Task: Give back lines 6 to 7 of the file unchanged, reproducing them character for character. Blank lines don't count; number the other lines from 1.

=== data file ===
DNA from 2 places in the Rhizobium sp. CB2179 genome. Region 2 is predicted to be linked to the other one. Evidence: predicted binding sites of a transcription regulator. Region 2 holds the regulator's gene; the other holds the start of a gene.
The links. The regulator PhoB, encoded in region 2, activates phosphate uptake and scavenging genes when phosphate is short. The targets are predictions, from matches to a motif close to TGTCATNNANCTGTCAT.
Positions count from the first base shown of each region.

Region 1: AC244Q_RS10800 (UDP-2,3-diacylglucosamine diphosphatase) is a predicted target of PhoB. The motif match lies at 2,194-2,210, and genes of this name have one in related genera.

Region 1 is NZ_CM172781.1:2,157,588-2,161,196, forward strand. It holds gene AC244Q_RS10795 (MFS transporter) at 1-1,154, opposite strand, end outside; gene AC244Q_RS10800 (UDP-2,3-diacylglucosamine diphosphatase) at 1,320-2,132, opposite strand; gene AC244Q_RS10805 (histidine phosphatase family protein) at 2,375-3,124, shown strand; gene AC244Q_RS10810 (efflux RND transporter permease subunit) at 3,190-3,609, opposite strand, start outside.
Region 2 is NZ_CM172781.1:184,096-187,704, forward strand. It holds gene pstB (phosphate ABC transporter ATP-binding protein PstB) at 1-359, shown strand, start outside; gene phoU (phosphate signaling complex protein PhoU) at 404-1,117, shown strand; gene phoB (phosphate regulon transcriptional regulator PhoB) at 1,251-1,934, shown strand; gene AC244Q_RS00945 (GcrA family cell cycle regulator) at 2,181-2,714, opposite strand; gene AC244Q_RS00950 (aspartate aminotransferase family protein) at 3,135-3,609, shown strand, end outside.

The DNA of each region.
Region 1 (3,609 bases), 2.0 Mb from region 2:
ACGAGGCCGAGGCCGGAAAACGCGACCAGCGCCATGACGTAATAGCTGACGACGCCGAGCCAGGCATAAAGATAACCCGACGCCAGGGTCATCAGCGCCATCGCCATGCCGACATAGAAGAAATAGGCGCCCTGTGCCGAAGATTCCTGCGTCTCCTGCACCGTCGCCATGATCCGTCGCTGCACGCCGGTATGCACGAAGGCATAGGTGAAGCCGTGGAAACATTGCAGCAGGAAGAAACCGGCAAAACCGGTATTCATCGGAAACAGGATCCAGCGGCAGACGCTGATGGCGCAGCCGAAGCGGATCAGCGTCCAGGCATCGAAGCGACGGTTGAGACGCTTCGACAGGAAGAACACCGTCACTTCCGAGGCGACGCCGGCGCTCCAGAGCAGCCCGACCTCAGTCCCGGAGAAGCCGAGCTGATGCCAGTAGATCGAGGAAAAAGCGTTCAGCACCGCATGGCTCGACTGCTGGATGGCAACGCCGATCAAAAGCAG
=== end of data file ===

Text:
Region 2 is NZ_CM172781.1:184,096-187,704, forward strand. It holds gene pstB (phosphate ABC transporter ATP-binding protein PstB) at 1-359, shown strand, start outside; gene phoU (phosphate signaling complex protein PhoU) at 404-1,117, shown strand; gene phoB (phosphate regulon transcriptional regulator PhoB) at 1,251-1,934, shown strand; gene AC244Q_RS00945 (GcrA family cell cycle regulator) at 2,181-2,714, opposite strand; gene AC244Q_RS00950 (aspartate aminotransferase family protein) at 3,135-3,609, shown strand, end outside.

The DNA of each region.